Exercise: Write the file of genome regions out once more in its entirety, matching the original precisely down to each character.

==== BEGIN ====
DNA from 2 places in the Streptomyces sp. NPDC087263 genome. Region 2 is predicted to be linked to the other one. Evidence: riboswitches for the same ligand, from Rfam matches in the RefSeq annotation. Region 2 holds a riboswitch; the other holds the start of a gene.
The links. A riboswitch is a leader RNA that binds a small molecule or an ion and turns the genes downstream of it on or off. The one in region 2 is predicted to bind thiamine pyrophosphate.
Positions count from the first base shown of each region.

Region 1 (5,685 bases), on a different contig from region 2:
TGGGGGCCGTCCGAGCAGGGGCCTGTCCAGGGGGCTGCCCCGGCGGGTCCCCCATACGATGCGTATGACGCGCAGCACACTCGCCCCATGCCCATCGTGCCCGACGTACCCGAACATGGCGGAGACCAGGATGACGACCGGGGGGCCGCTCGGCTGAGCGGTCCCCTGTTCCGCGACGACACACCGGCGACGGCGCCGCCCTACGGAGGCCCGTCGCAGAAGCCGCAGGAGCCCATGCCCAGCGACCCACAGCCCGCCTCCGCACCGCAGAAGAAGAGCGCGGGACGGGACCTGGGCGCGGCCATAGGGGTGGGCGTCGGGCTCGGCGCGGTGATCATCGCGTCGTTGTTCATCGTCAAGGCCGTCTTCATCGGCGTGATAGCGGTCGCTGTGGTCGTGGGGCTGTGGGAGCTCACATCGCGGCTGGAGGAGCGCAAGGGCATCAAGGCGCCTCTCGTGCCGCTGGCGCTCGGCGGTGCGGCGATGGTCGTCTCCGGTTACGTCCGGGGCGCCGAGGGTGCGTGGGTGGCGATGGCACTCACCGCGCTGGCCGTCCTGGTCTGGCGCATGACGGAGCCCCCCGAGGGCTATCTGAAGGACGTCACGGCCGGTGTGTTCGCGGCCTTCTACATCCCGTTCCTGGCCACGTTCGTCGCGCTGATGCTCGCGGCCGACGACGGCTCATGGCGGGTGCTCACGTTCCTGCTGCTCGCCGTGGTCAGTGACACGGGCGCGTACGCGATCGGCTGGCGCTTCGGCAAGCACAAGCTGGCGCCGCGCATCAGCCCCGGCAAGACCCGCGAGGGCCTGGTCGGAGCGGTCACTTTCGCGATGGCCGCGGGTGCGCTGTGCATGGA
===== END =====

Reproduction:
DNA from 2 places in the Streptomyces sp. NPDC087263 genome. Region 2 is predicted to be linked to the other one. Evidence: riboswitches for the same ligand, from Rfam matches in the RefSeq annotation. Region 2 holds a riboswitch; the other holds the start of a gene.
The links. A riboswitch is a leader RNA that binds a small molecule or an ion and turns the genes downstream of it on or off. The one in region 2 is predicted to bind thiamine pyrophosphate.
Positions count from the first base shown of each region.

Region 1 (5,685 bases), on a different contig from region 2:
TGGGGGCCGTCCGAGCAGGGGCCTGTCCAGGGGGCTGCCCCGGCGGGTCCCCCATACGATGCGTATGACGCGCAGCACACTCGCCCCATGCCCATCGTGCCCGACGTACCCGAACATGGCGGAGACCAGGATGACGACCGGGGGGCCGCTCGGCTGAGCGGTCCCCTGTTCCGCGACGACACACCGGCGACGGCGCCGCCCTACGGAGGCCCGTCGCAGAAGCCGCAGGAGCCCATGCCCAGCGACCCACAGCCCGCCTCCGCACCGCAGAAGAAGAGCGCGGGACGGGACCTGGGCGCGGCCATAGGGGTGGGCGTCGGGCTCGGCGCGGTGATCATCGCGTCGTTGTTCATCGTCAAGGCCGTCTTCATCGGCGTGATAGCGGTCGCTGTGGTCGTGGGGCTGTGGGAGCTCACATCGCGGCTGGAGGAGCGCAAGGGCATCAAGGCGCCTCTCGTGCCGCTGGCGCTCGGCGGTGCGGCGATGGTCGTCTCCGGTTACGTCCGGGGCGCCGAGGGTGCGTGGGTGGCGATGGCACTCACCGCGCTGGCCGTCCTGGTCTGGCGCATGACGGAGCCCCCCGAGGGCTATCTGAAGGACGTCACGGCCGGTGTGTTCGCGGCCTTCTACATCCCGTTCCTGGCCACGTTCGTCGCGCTGATGCTCGCGGCCGACGACGGCTCATGGCGGGTGCTCACGTTCCTGCTGCTCGCCGTGGTCAGTGACACGGGCGCGTACGCGATCGGCTGGCGCTTCGGCAAGCACAAGCTGGCGCCGCGCATCAGCCCCGGCAAGACCCGCGAGGGCCTGGTCGGAGCGGTCACTTTCGCGATGGCCGCGGGTGCGCTGTGCATGGA